“The city’s approach will be to take it one step at a time, one block at a time, one group of people at a time, making sure that we are able to offer those 50 or so people in that block a variety of different solutions, a variety of different places to go, all of which have the services that they will need to keep them safe and healthy,” she said. “It’s safer certainly than where they are now.”

But without a confirmed opening date for the city-structured campground, advocates for unhoused people expect encampments like the Zone to pop up in other Phoenix neighborhoods, they said.

“It moves people into other spaces where they’re most likely also not going to be welcomed in,” Schwabenlender said. “And if they think a safe outdoor space is going to end homelessness, it’s not. It just shuffles people from one place to another.”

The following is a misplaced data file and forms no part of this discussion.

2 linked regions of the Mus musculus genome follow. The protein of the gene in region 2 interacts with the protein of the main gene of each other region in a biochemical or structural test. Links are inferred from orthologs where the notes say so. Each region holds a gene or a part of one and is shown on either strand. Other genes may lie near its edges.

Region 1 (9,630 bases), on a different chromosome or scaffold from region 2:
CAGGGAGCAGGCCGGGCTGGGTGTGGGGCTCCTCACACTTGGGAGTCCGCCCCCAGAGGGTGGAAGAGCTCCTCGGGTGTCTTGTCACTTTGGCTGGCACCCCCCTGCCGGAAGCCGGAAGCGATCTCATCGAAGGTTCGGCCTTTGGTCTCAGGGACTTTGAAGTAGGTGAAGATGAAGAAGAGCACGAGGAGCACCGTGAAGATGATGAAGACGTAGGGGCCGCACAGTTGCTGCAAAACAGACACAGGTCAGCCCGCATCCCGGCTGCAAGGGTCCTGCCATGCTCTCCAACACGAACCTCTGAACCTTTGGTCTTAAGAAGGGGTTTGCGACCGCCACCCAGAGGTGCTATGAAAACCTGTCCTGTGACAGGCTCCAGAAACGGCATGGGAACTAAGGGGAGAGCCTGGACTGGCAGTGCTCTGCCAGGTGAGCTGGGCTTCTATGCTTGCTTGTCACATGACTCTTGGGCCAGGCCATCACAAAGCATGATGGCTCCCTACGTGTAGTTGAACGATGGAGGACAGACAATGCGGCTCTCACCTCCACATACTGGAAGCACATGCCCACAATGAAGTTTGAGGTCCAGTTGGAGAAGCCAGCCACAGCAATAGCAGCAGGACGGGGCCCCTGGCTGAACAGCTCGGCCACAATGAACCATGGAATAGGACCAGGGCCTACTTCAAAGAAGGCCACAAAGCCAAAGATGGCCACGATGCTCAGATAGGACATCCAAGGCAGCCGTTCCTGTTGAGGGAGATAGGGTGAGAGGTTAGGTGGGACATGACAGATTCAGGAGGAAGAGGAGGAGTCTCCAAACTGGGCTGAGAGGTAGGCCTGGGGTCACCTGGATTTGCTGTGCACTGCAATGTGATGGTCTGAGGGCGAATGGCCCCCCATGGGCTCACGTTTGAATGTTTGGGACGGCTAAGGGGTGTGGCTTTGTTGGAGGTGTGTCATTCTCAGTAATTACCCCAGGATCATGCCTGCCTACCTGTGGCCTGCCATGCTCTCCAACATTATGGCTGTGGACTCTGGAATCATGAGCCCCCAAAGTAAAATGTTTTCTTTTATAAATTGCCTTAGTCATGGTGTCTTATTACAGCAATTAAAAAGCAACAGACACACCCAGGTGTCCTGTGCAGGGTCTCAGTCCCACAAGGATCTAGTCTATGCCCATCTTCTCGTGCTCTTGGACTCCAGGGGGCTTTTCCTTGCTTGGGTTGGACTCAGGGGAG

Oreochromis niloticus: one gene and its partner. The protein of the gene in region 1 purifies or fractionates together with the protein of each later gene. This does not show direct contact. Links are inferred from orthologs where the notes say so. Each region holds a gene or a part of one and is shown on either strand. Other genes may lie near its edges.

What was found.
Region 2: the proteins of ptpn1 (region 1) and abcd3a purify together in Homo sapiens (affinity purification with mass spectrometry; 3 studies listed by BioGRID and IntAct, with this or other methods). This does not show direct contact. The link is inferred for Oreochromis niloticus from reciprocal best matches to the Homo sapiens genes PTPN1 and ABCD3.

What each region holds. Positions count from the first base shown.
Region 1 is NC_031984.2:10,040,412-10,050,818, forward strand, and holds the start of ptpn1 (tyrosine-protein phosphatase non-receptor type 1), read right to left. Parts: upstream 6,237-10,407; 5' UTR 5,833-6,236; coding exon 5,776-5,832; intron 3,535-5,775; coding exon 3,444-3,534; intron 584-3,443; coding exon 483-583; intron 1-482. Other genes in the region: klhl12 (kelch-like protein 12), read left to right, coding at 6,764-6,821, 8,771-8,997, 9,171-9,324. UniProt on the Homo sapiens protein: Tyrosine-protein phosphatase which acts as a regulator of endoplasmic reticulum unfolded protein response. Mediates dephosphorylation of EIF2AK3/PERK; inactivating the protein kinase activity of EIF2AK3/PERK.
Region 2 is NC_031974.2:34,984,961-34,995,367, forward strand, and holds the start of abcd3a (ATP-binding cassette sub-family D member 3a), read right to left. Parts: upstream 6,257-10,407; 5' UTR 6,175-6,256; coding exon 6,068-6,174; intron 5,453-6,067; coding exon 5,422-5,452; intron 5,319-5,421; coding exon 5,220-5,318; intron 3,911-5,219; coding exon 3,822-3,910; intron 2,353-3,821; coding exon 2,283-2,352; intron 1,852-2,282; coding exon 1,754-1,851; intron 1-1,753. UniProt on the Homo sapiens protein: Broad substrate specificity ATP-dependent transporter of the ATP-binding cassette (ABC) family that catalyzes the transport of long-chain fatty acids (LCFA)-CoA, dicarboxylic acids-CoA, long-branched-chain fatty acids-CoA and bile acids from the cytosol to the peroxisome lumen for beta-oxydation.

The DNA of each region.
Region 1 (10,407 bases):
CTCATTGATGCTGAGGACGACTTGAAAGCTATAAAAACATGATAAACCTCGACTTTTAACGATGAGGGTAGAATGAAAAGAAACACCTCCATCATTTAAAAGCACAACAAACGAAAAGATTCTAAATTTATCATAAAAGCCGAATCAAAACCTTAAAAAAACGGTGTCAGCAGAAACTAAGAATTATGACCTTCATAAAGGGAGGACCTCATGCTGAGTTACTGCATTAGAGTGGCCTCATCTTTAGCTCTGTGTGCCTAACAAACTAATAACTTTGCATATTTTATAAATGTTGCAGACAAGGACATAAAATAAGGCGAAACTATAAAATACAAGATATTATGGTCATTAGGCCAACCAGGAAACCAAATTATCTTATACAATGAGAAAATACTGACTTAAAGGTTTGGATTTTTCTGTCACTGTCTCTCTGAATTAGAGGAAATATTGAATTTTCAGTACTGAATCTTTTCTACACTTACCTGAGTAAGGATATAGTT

Indeed, many see efforts now in the works in Phoenix as a Band-Aid on the larger crisis facing cities across the country. “We’ve got to work on other solutions: preventing more inflow, preventing people from experiencing homelessness, helping them exit the system quickly so that those shelter beds that we do have can be used more efficiently,” Milne said.

“I think we have a lot of work to do.”

Stefanie Powell doesn’t know where she’ll go when cleanup begins at the Zone, where she lives in a tent with her boyfriend, she said.

“I don’t want to wind up having to walk the streets again,” Powell said about finding a new place to stay. She can’t work, she added, because of medical issues like neuropathy and fibromyalgia.

“It’s hard because nobody wants to see the problem. Nobody wants to acknowledge the problem,” she said.

“They just want it to go away.”